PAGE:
‘Refrain,’ a Play About an Unusual Pregnancy, Is Stillborn

refrainCourtesy of The Wild Project

The playwright Anton Chekhov once wrote that “one must not put a loaded rifle on the stage if no one is thinking of firing it.” In “Refrain,” a new play at The Wild Project on East Third Street, Chekhov’s gun comes in the form of an unconventional pregnancy.

When Sarah dies in a sudden accident with her infant daughter, her husband Leo (Marc Santa Maria) and sister Angela (Brooke Eddey) decide that the best way to honor her memory is to have a baby together via artificial insemination. So much for memorial services.

Angela is an aspiring painter who stands to benefit financially from this arrangement. By renting out her womb, she earns a free ride to art school courtesy of her brother-in-law, himself a commercial musician. (Hey, it beats taking out a student loan.) Leo’s aims are more pitiful than they are insidious. Through Angela, he hopes to recapture the family that was abruptly snatched from him, even if it means courting a woman who mostly finds him repellent. In a scene that echoes an exchange from “Waiting for Godot,” Angela shoos Leo away during a bout of morning sickness because she can’t stand the smell of his skin. Like Vladimir and Estragon before them, these two are stuck with each other, at least for the duration of Angela’s pregnancy.

“Refrain” unfolds episodically as the pair discuss a familiar litany of theatrical concerns: the nature of authenticity, what it means to be an artist and what it’s like to lose a loved one. Along the way, they also appear to take a vacation to Slovenia — an oddly specific choice for a play that seems disinterested in geography and all but ignores the disparate ethnic backgrounds of its leads (the set, which resembles a Crate and Barrel showroom, looks as much like an apartment in New York as in any major city in the Western world).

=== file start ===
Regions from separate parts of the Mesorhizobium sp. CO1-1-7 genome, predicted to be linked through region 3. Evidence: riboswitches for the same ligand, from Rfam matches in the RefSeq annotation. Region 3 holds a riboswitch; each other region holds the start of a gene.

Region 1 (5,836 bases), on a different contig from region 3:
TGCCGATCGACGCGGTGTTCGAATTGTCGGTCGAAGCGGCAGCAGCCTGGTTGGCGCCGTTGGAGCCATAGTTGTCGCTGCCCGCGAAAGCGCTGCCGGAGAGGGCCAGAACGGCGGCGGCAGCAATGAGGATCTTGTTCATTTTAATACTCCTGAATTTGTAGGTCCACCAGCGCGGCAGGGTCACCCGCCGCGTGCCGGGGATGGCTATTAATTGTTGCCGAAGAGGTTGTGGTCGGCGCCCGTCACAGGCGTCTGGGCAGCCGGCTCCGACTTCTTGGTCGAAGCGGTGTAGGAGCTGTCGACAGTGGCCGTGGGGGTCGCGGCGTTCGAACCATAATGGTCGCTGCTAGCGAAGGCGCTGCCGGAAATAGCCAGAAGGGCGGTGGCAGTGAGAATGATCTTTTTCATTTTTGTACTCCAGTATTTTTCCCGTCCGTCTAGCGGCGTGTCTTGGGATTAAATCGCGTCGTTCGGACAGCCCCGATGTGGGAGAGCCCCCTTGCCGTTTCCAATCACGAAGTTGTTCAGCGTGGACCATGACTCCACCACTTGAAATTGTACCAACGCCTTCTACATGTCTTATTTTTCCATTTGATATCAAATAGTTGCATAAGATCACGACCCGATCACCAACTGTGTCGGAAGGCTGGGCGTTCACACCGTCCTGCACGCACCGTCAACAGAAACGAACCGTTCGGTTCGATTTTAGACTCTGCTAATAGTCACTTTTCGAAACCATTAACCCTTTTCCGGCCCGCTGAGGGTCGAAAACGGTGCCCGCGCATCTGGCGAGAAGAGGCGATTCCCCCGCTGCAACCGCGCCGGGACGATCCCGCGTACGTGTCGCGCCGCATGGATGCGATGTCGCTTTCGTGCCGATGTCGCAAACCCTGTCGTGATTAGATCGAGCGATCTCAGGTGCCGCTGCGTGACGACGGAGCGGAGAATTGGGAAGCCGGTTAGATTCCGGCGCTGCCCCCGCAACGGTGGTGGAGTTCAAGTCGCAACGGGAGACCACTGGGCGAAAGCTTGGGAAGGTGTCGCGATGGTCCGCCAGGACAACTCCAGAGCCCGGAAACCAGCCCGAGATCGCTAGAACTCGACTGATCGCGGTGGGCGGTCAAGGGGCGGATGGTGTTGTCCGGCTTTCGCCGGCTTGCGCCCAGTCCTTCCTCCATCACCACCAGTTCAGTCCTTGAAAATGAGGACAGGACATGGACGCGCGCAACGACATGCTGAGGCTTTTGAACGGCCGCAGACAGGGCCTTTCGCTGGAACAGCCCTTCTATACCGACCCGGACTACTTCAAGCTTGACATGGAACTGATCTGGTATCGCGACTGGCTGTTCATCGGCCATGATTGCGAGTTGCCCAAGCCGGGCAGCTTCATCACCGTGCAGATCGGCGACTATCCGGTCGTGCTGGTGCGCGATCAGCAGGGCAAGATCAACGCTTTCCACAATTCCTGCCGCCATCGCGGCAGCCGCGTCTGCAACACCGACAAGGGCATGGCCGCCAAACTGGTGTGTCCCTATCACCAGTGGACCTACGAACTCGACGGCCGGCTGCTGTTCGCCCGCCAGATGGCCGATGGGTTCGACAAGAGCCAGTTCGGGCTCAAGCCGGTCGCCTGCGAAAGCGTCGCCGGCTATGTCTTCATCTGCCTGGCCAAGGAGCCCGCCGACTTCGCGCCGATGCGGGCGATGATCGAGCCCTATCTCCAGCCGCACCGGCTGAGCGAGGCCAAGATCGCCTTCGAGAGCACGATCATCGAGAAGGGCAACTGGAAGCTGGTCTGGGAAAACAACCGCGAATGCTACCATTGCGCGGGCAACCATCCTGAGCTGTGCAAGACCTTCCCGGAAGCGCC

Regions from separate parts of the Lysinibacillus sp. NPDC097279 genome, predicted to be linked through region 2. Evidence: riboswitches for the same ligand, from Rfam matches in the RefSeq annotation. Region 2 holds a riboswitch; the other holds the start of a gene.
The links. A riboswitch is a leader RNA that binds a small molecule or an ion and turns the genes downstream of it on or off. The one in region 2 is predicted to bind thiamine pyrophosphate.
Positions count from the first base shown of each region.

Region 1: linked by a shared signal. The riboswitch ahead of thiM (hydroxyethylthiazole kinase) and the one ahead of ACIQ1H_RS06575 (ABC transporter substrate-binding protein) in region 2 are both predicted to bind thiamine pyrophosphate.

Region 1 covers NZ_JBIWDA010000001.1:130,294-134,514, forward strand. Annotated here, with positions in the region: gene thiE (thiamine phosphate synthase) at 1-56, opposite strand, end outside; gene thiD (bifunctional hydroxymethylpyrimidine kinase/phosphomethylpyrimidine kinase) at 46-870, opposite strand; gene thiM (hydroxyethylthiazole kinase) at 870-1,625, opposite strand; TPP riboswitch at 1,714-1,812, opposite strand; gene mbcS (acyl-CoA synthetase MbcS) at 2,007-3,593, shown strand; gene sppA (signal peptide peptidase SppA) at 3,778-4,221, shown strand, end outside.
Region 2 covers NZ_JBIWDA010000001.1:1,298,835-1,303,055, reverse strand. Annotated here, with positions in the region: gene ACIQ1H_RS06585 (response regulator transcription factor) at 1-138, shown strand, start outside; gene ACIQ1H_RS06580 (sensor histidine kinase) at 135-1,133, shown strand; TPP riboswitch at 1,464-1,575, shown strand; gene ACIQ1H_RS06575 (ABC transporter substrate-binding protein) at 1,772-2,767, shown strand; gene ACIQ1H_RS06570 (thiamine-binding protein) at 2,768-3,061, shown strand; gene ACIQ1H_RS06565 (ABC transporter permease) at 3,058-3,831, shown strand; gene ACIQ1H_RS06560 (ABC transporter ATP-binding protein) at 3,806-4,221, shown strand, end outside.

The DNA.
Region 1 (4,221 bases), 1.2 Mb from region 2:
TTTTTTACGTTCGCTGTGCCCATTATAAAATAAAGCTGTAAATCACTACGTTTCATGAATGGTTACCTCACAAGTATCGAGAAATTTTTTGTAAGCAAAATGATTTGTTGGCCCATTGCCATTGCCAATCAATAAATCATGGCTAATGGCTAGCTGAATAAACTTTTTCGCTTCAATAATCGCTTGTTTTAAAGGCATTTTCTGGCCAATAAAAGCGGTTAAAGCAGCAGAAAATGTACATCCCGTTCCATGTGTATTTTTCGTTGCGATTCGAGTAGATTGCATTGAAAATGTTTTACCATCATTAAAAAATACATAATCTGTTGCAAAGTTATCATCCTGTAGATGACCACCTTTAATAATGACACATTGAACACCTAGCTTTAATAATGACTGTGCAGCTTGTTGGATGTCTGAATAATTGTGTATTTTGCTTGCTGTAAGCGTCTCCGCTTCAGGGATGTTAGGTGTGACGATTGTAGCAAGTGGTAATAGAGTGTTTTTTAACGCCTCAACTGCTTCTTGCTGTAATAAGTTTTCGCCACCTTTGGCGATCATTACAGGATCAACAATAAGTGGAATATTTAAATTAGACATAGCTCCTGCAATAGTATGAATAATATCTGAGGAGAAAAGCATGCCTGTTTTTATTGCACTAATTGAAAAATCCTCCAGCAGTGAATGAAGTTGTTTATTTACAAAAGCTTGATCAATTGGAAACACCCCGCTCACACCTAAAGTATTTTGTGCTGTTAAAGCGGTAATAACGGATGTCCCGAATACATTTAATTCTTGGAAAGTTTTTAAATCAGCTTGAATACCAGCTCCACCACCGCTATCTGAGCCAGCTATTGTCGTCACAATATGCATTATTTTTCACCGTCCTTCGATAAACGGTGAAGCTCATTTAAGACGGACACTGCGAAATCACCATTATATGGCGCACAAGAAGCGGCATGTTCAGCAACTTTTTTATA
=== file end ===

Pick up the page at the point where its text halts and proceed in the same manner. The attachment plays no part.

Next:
It’s during this trip that the pair’s relationship begins to unravel, along with the production itself. Leo cuts himself while walking barefoot and removes a shard of glass the size of a shark’s tooth from his big toe. Shouldn’t Angela take him to an emergency room? And what the hell are they doing in Slovenia anyway? As it turns out, this episode is merely the first in a series of hazily defined dream sequences.

Minor transition issues like these soon give way to more glaring narrative holes. Why, for example, Leo tolerates Angela’s cruelty is never adequately explained, although this may be more a product of Mr. Santa Maria’s performance than the writing of Melisa Tien or the direction of Jessi D. Hill.

Handsome and hulking with a stream of black hair, he has the air of a surfer who just walked off the beaches of Maui. Unfortunately, he demonstrates a disposition to match. Mr. Santa Maria approaches each scene with a kind of stoner’s wonderment, which often distorts the play’s basic tone; he’s eager when he should be inquisitive, petulant when he should be angry.

Ms. Eddey, an Australian actress in the mold of Naomi Watts with an abundance of twitchy energy, does her best to drag the production along, but “Refrain” finally collapses beneath the weight of its subject matter and Mr. Santa Maria’s leaden performance. By the time Angela gives birth to Leo’s child, the gun introduced in the play’s opening scene has long since jammed.

“Refrain” continues through Nov. 19 at the Wild Project, 195 East Third Street, between Avenues A and B; (212) 352-3101, thewildproject.com.